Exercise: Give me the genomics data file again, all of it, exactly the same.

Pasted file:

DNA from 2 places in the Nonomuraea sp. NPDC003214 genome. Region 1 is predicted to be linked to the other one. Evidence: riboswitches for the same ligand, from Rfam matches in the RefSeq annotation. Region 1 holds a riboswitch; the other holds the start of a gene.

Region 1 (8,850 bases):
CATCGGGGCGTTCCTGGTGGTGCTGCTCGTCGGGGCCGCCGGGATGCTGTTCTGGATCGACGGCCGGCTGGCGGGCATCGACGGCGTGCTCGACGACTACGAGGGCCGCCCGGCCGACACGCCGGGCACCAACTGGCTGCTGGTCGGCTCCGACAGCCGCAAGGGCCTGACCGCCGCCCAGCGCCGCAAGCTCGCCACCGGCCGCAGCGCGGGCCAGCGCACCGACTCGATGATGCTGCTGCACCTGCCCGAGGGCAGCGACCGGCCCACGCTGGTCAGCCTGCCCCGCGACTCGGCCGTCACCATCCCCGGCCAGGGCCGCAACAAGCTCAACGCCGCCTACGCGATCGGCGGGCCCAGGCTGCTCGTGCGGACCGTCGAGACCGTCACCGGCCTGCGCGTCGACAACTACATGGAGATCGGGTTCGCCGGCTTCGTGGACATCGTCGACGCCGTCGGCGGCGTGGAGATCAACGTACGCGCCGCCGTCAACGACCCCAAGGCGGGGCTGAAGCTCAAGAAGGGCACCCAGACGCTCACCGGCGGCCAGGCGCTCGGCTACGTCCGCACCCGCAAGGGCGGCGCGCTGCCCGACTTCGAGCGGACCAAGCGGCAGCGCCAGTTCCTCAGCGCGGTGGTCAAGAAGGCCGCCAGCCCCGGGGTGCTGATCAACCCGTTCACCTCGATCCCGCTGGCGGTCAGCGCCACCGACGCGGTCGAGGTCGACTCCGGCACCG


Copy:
DNA from 2 places in the Nonomuraea sp. NPDC003214 genome. Region 1 is predicted to be linked to the other one. Evidence: riboswitches for the same ligand, from Rfam matches in the RefSeq annotation. Region 1 holds a riboswitch; the other holds the start of a gene.

Region 1 (8,850 bases):
CATCGGGGCGTTCCTGGTGGTGCTGCTCGTCGGGGCCGCCGGGATGCTGTTCTGGATCGACGGCCGGCTGGCGGGCATCGACGGCGTGCTCGACGACTACGAGGGCCGCCCGGCCGACACGCCGGGCACCAACTGGCTGCTGGTCGGCTCCGACAGCCGCAAGGGCCTGACCGCCGCCCAGCGCCGCAAGCTCGCCACCGGCCGCAGCGCGGGCCAGCGCACCGACTCGATGATGCTGCTGCACCTGCCCGAGGGCAGCGACCGGCCCACGCTGGTCAGCCTGCCCCGCGACTCGGCCGTCACCATCCCCGGCCAGGGCCGCAACAAGCTCAACGCCGCCTACGCGATCGGCGGGCCCAGGCTGCTCGTGCGGACCGTCGAGACCGTCACCGGCCTGCGCGTCGACAACTACATGGAGATCGGGTTCGCCGGCTTCGTGGACATCGTCGACGCCGTCGGCGGCGTGGAGATCAACGTACGCGCCGCCGTCAACGACCCCAAGGCGGGGCTGAAGCTCAAGAAGGGCACCCAGACGCTCACCGGCGGCCAGGCGCTCGGCTACGTCCGCACCCGCAAGGGCGGCGCGCTGCCCGACTTCGAGCGGACCAAGCGGCAGCGCCAGTTCCTCAGCGCGGTGGTCAAGAAGGCCGCCAGCCCCGGGGTGCTGATCAACCCGTTCACCTCGATCCCGCTGGCGGTCAGCGCCACCGACGCGGTCGAGGTCGACTCCGGCACCG